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I suppose my answer might sound old school, but I greatly enjoy when the author describes the physical features of the characters in their story. I prefer knowing just how the author envisioned the character. From there I can build around the character and their corresponding thoughts and actions. I don't lack imagination but I do like the author's ...


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I see from also searching online as you did that most people seem to think of character sketches as just filling out forms or writing a straight description. But I remember writing "character sketches" in college and we basically wrote "mini stories" as you've said. I think I wrote a sketch describing a man's character using his hat as an analogy for his ...


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All the screenplays I have seen always use the form of the name that the character is known by to the audience. For example, if you tell the tale of Robert Williams, but all the other characters always address him as "Bob", you use "Bob" as the marker for this character. If, on the other hand, Mr. Williams is a teacher and only his wife calls him "Bob", ...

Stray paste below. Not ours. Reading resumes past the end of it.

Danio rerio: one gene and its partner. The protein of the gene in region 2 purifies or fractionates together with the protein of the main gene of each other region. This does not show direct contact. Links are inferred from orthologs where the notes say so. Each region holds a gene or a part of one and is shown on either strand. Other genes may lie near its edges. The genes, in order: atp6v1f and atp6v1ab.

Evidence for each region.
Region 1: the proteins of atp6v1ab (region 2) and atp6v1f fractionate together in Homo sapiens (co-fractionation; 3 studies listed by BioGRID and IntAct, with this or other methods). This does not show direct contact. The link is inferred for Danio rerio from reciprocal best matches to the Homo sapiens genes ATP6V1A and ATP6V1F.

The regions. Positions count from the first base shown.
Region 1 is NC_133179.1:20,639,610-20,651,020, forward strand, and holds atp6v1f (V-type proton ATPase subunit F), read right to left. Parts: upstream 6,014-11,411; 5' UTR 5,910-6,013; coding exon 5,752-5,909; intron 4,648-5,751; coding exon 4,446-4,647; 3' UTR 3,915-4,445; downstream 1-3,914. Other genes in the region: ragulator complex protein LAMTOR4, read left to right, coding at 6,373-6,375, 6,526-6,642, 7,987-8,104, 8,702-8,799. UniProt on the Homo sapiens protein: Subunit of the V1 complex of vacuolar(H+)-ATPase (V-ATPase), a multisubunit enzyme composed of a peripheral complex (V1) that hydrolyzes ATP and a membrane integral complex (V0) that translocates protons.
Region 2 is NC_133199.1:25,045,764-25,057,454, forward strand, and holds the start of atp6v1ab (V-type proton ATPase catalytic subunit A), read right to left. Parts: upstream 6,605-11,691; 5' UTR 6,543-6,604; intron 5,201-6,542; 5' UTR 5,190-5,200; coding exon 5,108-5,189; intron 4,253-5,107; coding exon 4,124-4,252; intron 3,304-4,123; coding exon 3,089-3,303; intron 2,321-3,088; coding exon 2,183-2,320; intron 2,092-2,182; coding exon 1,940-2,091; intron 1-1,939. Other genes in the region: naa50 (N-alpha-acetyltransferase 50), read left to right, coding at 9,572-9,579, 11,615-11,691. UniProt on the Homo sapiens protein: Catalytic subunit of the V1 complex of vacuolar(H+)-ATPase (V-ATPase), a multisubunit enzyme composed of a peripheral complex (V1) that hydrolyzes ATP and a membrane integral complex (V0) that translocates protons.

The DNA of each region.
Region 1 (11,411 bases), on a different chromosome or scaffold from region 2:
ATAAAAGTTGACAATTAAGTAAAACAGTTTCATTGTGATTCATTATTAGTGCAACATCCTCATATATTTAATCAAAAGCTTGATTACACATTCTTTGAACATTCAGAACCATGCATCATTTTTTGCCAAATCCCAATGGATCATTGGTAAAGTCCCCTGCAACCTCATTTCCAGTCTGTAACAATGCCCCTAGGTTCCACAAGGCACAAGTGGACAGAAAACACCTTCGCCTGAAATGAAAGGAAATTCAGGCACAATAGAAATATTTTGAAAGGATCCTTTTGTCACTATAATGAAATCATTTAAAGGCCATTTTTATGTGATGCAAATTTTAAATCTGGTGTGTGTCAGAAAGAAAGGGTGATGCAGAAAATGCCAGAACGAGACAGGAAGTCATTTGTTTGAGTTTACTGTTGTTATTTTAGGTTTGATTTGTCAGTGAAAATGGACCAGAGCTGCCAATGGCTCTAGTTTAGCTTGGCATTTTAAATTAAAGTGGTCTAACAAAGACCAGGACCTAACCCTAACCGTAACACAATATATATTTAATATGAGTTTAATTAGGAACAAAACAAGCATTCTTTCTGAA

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Give the characters something unique: It doesn't have to be something mind-blowing or some kind of superpower. It could be something as simple as a toe fetish or not being able to remember dates. Give them an unexpected behavior: The wife of one of them left him and he reacted by ... cleaning the house from morning to night?! What? Give them an ...


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A screenplay is written primarily for the production crew, not for the audience, so you don't have to be afraid of spoiling any plot points by mentioning that two apparently different persons are in fact the same character. When you want both the MASKED ASSASSIN and MARTHA MARIGOLD to be portrayed by the same actress, you would refer to both under the same ...


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Keep your script consistent. You do not want to confuse the readers. So, yes, always use the full name.



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